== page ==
"There is no secret formula and government doesn't have to redistribute wealth. "
Then how does the guy with 4 kids, wife and disabled mother at home survive on a minimum wage job? Require the company to pay 6 times what the work is worth (back to that secret formula maybe)? If you're not to give him money taken in in taxes, what ARE you going to do? Let him starve?
That's great that neither of us like the nanny state; no more need on either side for massive controls on people as everyone is responsible for their own decisions. We can depend on people NOT to take a job that won't support them, we can depend on people NOT to drink big soft drinks or go without health insurance. That's great!
Minimum wage jobs are purely a product of capitalism.
"Minimum wage jobs are purely a product of capitalism"
Not true. Josak says that:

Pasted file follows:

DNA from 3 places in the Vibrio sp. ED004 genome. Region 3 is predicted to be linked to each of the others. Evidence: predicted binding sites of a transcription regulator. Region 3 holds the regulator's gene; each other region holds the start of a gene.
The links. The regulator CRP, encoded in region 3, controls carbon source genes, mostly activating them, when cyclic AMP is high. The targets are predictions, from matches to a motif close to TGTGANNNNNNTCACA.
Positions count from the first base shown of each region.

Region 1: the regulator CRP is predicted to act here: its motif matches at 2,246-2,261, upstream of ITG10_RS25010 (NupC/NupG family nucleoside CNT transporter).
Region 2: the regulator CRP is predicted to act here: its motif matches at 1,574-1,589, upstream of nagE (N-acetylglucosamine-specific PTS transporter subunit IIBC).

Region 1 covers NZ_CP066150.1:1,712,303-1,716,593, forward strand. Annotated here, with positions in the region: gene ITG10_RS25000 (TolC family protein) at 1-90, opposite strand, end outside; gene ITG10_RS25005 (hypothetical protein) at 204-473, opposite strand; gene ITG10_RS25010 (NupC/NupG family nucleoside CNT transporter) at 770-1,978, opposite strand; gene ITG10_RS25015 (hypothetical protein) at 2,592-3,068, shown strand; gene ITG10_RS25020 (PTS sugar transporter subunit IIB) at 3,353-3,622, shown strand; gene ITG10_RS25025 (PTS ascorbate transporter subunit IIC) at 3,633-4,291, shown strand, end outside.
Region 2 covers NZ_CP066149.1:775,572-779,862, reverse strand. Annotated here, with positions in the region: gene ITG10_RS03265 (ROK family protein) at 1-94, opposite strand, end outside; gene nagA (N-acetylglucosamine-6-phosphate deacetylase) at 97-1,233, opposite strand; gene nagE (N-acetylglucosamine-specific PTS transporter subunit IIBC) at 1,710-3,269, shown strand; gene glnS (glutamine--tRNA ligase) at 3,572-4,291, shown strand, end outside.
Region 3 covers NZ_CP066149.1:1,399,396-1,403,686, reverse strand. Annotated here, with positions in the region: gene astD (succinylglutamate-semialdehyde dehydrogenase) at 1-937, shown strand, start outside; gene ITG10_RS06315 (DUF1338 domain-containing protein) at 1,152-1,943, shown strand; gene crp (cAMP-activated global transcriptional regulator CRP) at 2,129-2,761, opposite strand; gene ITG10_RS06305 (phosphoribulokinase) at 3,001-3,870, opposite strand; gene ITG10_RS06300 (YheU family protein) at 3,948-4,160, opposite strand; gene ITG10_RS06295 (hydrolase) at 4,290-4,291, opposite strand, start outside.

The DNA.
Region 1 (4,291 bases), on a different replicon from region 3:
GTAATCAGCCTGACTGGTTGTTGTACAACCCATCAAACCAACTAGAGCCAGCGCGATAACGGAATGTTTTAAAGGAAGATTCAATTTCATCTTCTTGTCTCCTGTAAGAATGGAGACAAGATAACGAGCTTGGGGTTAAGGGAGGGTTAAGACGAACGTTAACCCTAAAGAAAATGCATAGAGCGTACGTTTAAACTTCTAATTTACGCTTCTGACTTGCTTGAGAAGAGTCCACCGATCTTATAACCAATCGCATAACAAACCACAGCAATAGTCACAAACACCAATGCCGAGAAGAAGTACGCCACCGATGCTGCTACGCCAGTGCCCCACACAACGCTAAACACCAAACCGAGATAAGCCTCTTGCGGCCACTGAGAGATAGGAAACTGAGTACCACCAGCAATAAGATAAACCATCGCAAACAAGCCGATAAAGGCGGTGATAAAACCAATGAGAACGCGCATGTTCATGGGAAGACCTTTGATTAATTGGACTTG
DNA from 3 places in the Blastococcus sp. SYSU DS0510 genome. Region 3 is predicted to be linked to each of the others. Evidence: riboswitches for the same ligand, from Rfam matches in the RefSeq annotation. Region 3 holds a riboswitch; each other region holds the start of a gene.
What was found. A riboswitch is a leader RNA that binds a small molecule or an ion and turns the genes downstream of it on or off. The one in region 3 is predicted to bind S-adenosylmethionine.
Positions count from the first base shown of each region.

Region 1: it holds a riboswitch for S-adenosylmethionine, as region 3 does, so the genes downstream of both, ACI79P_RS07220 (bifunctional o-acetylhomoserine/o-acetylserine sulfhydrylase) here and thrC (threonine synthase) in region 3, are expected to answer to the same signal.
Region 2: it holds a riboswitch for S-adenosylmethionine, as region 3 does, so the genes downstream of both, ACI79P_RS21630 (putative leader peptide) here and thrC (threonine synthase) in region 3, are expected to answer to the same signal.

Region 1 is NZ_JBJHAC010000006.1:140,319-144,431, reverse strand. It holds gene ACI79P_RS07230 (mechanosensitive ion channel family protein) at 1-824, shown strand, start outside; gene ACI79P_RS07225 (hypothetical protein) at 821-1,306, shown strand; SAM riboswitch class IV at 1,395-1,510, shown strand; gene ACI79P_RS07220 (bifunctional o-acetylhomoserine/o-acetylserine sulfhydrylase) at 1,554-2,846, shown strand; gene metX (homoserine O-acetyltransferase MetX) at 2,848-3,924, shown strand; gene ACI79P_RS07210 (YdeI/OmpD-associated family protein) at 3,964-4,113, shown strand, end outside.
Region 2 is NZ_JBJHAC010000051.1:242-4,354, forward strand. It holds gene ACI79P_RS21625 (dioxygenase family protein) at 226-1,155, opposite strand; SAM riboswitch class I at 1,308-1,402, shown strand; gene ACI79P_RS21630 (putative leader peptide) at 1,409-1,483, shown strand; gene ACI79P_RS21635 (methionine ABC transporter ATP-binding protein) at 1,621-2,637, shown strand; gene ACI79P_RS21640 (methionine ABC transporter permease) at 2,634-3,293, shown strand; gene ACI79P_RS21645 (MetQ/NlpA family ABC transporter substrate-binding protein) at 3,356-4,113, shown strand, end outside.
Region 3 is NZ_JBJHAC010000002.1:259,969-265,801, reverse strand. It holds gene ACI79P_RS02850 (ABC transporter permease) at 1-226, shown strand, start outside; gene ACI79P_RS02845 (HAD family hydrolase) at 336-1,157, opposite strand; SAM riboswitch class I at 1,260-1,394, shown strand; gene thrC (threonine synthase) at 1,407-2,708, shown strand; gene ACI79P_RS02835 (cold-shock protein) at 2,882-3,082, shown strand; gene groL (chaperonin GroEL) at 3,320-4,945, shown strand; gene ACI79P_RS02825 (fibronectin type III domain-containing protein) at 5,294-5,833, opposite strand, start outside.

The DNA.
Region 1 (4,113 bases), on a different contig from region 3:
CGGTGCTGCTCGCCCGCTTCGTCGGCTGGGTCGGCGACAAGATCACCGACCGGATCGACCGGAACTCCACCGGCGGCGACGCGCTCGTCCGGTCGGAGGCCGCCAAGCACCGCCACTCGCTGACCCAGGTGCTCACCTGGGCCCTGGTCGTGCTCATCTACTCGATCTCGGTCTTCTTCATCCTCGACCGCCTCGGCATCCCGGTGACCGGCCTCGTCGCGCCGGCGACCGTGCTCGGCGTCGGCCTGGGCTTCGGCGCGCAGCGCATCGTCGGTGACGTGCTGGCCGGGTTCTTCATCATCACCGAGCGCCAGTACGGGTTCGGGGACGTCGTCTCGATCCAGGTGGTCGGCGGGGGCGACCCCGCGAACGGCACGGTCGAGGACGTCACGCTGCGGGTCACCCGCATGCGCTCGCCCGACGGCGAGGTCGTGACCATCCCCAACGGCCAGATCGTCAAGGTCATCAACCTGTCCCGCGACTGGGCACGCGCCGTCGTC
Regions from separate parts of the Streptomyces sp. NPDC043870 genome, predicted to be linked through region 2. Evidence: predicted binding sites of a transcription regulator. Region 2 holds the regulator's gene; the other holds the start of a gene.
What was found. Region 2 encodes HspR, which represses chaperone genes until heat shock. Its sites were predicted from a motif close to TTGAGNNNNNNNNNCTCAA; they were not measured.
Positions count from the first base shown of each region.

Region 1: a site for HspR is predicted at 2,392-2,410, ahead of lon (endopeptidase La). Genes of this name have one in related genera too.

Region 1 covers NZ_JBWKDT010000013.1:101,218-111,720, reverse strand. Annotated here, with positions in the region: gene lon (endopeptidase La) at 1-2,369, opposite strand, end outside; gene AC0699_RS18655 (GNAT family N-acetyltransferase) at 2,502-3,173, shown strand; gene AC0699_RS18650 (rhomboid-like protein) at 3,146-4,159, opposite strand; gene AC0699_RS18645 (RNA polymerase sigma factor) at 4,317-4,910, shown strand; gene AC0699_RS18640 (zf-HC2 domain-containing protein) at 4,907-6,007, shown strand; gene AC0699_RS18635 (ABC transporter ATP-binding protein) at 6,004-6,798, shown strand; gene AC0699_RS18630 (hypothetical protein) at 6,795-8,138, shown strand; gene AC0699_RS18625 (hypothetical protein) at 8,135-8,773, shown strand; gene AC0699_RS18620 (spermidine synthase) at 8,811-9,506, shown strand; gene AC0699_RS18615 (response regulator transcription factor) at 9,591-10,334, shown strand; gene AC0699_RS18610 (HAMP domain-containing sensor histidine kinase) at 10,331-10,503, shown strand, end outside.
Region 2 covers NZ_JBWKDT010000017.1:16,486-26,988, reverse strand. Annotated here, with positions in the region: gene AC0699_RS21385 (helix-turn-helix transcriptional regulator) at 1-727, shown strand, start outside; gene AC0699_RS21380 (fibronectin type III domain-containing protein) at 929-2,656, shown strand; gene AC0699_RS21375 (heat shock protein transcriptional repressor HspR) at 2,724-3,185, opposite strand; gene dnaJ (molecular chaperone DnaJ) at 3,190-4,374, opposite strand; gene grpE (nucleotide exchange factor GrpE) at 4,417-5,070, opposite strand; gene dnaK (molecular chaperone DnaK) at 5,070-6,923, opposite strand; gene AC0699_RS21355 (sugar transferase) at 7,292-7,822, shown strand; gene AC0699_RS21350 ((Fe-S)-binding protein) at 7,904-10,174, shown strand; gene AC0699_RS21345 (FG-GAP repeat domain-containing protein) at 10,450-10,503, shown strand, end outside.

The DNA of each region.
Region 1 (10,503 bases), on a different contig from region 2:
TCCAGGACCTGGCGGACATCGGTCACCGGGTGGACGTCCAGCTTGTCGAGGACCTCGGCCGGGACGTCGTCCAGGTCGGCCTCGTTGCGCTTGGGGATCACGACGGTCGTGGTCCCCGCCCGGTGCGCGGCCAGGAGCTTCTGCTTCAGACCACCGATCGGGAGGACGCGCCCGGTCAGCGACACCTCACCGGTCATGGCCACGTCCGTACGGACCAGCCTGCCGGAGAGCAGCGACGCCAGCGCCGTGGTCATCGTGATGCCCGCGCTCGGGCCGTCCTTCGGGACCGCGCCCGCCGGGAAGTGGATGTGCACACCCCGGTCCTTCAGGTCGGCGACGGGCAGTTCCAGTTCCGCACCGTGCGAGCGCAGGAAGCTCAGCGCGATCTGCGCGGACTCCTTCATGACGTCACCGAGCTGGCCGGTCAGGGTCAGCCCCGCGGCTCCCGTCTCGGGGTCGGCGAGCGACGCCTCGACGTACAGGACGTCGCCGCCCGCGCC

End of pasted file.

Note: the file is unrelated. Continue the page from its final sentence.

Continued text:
"Value determined by the market"
Presumably including labor, although he did not specify that. If the market determines the value of labor, then there will most certainly be minimum labor jobs; there will in fact be jobs paying far less that that arbitrary "minimum wage" required by at least one capitalistic society.
I repeat: if there is no redistributing of wealth, and there is no minimum wage, with some jobs paying considerably less than that, how do you support the man with 4 kids, a wife and elderly disabled mother at home? Deny him that specific job? Are you claiming you will always have a job capable of supporting that family AND that that individual is skilled enough to fill?
And we haven't touched on support for the quadriplegic, severely retarded or mentally ill if there is no wealth redistribution...
The workers are the market.
The employers setting the wages are the equivalent of the nanny state telling the workers what is best for them.